LATE 1960s

During late 1960s, MOUSE was invented, and mini computers got cheaper, more powerful, and functional. Besides that, time-shared operating systems began replacing batch systems. Users interacted straight to the computer via a printing terminal like the Western Electric Teletype shown above.

Several users shared the computer at the same time which spent a fraction of a second on each one’s job before moving on to the next. A fast computer could perform many user’s jobs at the same time while creating the illusion that they were accepting its full attention.

Printing terminals demand that programs had character or command-line user interfaces (CLI), in which the user typed feedback to typed commands. The interaction scrolled down a roll of paper.

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LATE 1970s

During this late 1970s, Multi User and Multi-tasking was introduced. Personal, interactive systems and modular architectures start to exist during this year. Dynamic address translation hardware and virtual machines also start to be recognized. Then, video terminals could only display fixed size characters after terminating the printing terminals. Some could be used to create forms on the screen, but mostly simply scrolled like a “glass Teletype.”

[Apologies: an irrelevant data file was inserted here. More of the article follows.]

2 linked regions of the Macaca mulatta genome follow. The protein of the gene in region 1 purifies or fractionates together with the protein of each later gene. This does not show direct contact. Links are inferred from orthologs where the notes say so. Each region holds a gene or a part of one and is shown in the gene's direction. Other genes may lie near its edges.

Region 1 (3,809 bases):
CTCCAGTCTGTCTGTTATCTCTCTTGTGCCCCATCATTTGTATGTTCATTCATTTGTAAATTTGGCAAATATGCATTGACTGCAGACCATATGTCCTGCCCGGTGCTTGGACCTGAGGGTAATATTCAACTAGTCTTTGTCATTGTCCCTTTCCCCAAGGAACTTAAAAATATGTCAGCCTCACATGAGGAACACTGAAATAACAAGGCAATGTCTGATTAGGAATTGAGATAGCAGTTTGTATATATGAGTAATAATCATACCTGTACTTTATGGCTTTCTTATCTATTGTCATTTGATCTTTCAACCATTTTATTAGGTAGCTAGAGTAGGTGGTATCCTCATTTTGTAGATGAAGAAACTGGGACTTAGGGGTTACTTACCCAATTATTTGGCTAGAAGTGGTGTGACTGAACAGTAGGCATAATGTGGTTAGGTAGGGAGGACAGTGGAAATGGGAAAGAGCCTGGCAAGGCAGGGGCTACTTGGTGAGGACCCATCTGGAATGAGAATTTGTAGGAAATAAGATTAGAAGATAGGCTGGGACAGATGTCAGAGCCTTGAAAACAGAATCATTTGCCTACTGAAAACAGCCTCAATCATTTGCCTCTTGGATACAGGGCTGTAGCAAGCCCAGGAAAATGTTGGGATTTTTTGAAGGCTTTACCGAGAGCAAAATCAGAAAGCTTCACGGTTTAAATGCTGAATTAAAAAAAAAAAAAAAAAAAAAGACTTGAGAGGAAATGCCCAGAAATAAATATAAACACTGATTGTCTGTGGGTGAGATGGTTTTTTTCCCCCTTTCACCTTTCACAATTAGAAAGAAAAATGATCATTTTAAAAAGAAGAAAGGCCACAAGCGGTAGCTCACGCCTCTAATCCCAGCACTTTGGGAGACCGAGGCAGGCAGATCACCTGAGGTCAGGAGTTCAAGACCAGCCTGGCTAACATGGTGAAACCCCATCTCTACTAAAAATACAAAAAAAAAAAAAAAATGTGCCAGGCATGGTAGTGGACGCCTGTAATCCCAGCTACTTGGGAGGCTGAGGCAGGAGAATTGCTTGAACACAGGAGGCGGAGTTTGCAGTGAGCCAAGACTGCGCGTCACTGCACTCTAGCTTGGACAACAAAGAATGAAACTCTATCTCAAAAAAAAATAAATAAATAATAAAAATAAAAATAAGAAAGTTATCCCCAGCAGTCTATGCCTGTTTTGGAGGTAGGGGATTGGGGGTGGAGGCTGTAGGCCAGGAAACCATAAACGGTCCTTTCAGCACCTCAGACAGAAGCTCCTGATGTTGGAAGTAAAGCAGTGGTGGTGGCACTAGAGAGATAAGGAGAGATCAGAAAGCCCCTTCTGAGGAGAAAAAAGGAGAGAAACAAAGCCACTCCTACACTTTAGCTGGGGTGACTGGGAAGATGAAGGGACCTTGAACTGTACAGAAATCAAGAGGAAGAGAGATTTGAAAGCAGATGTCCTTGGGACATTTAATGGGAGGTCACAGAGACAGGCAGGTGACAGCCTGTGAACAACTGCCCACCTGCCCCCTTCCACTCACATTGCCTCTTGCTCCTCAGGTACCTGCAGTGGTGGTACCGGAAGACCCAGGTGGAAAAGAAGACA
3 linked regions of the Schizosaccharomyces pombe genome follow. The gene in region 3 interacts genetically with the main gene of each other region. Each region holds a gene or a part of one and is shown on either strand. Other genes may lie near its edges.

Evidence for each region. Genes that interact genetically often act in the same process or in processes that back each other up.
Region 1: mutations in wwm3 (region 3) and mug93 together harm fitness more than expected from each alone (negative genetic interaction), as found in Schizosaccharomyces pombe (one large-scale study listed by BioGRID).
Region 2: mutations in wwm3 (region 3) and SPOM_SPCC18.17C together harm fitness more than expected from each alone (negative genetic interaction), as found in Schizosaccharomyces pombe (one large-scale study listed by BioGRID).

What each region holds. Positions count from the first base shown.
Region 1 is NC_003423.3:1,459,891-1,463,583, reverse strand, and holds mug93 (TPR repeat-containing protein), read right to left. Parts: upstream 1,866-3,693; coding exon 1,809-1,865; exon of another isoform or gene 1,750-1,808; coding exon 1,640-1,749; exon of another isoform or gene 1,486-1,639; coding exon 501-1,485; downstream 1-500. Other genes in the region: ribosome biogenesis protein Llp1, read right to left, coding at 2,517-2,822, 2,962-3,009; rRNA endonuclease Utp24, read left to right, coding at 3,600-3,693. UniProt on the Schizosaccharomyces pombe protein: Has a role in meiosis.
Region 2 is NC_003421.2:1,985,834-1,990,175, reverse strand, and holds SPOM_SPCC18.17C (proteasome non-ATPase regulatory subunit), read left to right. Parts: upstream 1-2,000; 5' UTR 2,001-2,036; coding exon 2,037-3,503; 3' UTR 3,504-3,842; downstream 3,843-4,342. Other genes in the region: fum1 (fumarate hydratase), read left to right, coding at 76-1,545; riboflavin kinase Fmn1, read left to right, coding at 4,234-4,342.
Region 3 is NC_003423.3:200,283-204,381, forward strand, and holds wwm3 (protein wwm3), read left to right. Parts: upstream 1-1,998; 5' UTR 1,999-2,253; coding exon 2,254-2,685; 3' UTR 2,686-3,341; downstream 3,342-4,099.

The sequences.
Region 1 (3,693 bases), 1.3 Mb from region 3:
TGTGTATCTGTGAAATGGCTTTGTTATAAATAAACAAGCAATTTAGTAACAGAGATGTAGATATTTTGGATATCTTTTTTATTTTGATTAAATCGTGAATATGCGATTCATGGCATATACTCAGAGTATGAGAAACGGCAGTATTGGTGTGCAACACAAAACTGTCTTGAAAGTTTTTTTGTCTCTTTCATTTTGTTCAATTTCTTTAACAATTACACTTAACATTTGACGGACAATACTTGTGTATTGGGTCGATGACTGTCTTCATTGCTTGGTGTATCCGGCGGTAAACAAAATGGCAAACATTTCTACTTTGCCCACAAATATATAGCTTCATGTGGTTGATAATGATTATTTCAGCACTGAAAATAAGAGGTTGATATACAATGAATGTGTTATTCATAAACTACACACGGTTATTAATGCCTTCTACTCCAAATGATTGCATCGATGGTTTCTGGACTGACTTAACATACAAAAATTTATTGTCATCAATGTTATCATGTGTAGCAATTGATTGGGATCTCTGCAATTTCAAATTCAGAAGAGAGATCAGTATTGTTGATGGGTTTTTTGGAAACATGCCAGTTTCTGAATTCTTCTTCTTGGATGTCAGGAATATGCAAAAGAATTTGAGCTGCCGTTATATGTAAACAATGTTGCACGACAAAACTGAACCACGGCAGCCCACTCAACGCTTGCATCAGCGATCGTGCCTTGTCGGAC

In the mid-1970s, personal computers reduce price which is affordable for users. The Altair 8800, shown above, was the first commercially feasible personal computer that was marketed to individuals. Beginning in January 1975, the Altair was sold in kit form to hobbyists. The Altair did not have an operating system, since it had only toggle switches and light-emitting diodes for input and output. People soon connected terminals and floppy disk drives to Altair’s.